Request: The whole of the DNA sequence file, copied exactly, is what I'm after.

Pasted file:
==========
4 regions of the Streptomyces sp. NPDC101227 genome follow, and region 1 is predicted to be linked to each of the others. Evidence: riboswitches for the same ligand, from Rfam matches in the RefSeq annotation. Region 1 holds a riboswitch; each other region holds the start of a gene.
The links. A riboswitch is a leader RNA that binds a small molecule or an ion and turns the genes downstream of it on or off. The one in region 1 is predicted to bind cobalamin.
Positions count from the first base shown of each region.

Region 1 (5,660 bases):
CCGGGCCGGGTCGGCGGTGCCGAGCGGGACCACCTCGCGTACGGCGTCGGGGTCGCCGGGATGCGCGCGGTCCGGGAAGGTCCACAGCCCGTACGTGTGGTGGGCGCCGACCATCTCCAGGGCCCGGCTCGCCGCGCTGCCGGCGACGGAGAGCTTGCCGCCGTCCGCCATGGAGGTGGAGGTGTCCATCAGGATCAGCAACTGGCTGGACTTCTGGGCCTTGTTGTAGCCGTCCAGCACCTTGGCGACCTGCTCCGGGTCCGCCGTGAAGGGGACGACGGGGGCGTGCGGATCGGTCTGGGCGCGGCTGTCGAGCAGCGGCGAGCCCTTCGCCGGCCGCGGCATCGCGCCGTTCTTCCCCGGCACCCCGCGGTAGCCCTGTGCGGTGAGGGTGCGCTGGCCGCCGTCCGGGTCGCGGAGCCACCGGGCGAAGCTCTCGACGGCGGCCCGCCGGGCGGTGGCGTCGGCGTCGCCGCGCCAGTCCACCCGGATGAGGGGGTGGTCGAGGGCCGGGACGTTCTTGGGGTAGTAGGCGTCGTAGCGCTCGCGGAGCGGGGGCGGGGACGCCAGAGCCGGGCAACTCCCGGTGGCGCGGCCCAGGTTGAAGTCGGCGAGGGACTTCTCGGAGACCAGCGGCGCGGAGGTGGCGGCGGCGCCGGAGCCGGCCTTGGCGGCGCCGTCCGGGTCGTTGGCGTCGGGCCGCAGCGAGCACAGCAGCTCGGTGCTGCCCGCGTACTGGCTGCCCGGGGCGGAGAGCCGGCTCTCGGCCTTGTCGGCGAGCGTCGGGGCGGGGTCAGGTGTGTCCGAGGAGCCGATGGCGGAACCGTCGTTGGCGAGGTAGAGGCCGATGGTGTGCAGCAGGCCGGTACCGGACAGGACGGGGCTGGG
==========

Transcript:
4 regions of the Streptomyces sp. NPDC101227 genome follow, and region 1 is predicted to be linked to each of the others. Evidence: riboswitches for the same ligand, from Rfam matches in the RefSeq annotation. Region 1 holds a riboswitch; each other region holds the start of a gene.
The links. A riboswitch is a leader RNA that binds a small molecule or an ion and turns the genes downstream of it on or off. The one in region 1 is predicted to bind cobalamin.
Positions count from the first base shown of each region.

Region 1 (5,660 bases):
CCGGGCCGGGTCGGCGGTGCCGAGCGGGACCACCTCGCGTACGGCGTCGGGGTCGCCGGGATGCGCGCGGTCCGGGAAGGTCCACAGCCCGTACGTGTGGTGGGCGCCGACCATCTCCAGGGCCCGGCTCGCCGCGCTGCCGGCGACGGAGAGCTTGCCGCCGTCCGCCATGGAGGTGGAGGTGTCCATCAGGATCAGCAACTGGCTGGACTTCTGGGCCTTGTTGTAGCCGTCCAGCACCTTGGCGACCTGCTCCGGGTCCGCCGTGAAGGGGACGACGGGGGCGTGCGGATCGGTCTGGGCGCGGCTGTCGAGCAGCGGCGAGCCCTTCGCCGGCCGCGGCATCGCGCCGTTCTTCCCCGGCACCCCGCGGTAGCCCTGTGCGGTGAGGGTGCGCTGGCCGCCGTCCGGGTCGCGGAGCCACCGGGCGAAGCTCTCGACGGCGGCCCGCCGGGCGGTGGCGTCGGCGTCGCCGCGCCAGTCCACCCGGATGAGGGGGTGGTCGAGGGCCGGGACGTTCTTGGGGTAGTAGGCGTCGTAGCGCTCGCGGAGCGGGGGCGGGGACGCCAGAGCCGGGCAACTCCCGGTGGCGCGGCCCAGGTTGAAGTCGGCGAGGGACTTCTCGGAGACCAGCGGCGCGGAGGTGGCGGCGGCGCCGGAGCCGGCCTTGGCGGCGCCGTCCGGGTCGTTGGCGTCGGGCCGCAGCGAGCACAGCAGCTCGGTGCTGCCCGCGTACTGGCTGCCCGGGGCGGAGAGCCGGCTCTCGGCCTTGTCGGCGAGCGTCGGGGCGGGGTCAGGTGTGTCCGAGGAGCCGATGGCGGAACCGTCGTTGGCGAGGTAGAGGCCGATGGTGTGCAGCAGGCCGGTACCGGACAGGACGGGGCTGGG